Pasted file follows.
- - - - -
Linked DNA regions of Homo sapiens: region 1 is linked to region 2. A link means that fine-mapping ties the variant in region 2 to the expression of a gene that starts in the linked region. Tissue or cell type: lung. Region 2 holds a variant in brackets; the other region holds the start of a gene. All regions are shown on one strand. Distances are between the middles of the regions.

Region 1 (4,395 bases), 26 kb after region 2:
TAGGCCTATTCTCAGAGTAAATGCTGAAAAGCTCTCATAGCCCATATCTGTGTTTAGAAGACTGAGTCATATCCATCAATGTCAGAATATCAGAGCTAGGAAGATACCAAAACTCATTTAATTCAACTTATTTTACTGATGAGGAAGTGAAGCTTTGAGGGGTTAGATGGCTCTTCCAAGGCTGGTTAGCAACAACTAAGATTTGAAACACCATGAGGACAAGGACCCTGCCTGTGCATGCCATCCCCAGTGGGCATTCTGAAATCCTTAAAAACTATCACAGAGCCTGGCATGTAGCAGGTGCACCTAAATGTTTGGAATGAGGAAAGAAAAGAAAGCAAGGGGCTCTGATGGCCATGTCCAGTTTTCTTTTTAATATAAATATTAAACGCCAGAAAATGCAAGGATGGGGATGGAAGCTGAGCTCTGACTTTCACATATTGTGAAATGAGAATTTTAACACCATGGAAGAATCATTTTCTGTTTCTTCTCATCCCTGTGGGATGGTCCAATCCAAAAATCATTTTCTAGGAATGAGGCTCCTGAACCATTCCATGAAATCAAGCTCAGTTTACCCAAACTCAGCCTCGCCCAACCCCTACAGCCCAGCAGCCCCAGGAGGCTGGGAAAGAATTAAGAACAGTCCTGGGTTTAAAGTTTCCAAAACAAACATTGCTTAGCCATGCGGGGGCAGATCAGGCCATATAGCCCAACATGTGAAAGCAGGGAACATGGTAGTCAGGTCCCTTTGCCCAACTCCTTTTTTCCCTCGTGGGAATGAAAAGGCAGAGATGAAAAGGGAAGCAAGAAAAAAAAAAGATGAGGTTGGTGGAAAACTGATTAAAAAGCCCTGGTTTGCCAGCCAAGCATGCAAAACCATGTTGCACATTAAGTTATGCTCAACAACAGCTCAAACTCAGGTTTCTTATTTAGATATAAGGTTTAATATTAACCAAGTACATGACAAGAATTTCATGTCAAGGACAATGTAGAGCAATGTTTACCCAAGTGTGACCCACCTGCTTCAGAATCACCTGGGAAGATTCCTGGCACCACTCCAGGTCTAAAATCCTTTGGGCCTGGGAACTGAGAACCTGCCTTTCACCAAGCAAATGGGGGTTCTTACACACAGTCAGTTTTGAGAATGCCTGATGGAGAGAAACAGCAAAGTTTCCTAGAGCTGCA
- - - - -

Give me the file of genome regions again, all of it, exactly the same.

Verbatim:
Linked DNA regions of Homo sapiens: region 1 is linked to region 2. A link means that fine-mapping ties the variant in region 2 to the expression of a gene that starts in the linked region. Tissue or cell type: lung. Region 2 holds a variant in brackets; the other region holds the start of a gene. All regions are shown on one strand. Distances are between the middles of the regions.

Region 1 (4,395 bases), 26 kb after region 2:
TAGGCCTATTCTCAGAGTAAATGCTGAAAAGCTCTCATAGCCCATATCTGTGTTTAGAAGACTGAGTCATATCCATCAATGTCAGAATATCAGAGCTAGGAAGATACCAAAACTCATTTAATTCAACTTATTTTACTGATGAGGAAGTGAAGCTTTGAGGGGTTAGATGGCTCTTCCAAGGCTGGTTAGCAACAACTAAGATTTGAAACACCATGAGGACAAGGACCCTGCCTGTGCATGCCATCCCCAGTGGGCATTCTGAAATCCTTAAAAACTATCACAGAGCCTGGCATGTAGCAGGTGCACCTAAATGTTTGGAATGAGGAAAGAAAAGAAAGCAAGGGGCTCTGATGGCCATGTCCAGTTTTCTTTTTAATATAAATATTAAACGCCAGAAAATGCAAGGATGGGGATGGAAGCTGAGCTCTGACTTTCACATATTGTGAAATGAGAATTTTAACACCATGGAAGAATCATTTTCTGTTTCTTCTCATCCCTGTGGGATGGTCCAATCCAAAAATCATTTTCTAGGAATGAGGCTCCTGAACCATTCCATGAAATCAAGCTCAGTTTACCCAAACTCAGCCTCGCCCAACCCCTACAGCCCAGCAGCCCCAGGAGGCTGGGAAAGAATTAAGAACAGTCCTGGGTTTAAAGTTTCCAAAACAAACATTGCTTAGCCATGCGGGGGCAGATCAGGCCATATAGCCCAACATGTGAAAGCAGGGAACATGGTAGTCAGGTCCCTTTGCCCAACTCCTTTTTTCCCTCGTGGGAATGAAAAGGCAGAGATGAAAAGGGAAGCAAGAAAAAAAAAAGATGAGGTTGGTGGAAAACTGATTAAAAAGCCCTGGTTTGCCAGCCAAGCATGCAAAACCATGTTGCACATTAAGTTATGCTCAACAACAGCTCAAACTCAGGTTTCTTATTTAGATATAAGGTTTAATATTAACCAAGTACATGACAAGAATTTCATGTCAAGGACAATGTAGAGCAATGTTTACCCAAGTGTGACCCACCTGCTTCAGAATCACCTGGGAAGATTCCTGGCACCACTCCAGGTCTAAAATCCTTTGGGCCTGGGAACTGAGAACCTGCCTTTCACCAAGCAAATGGGGGTTCTTACACACAGTCAGTTTTGAGAATGCCTGATGGAGAGAAACAGCAAAGTTTCCTAGAGCTGCA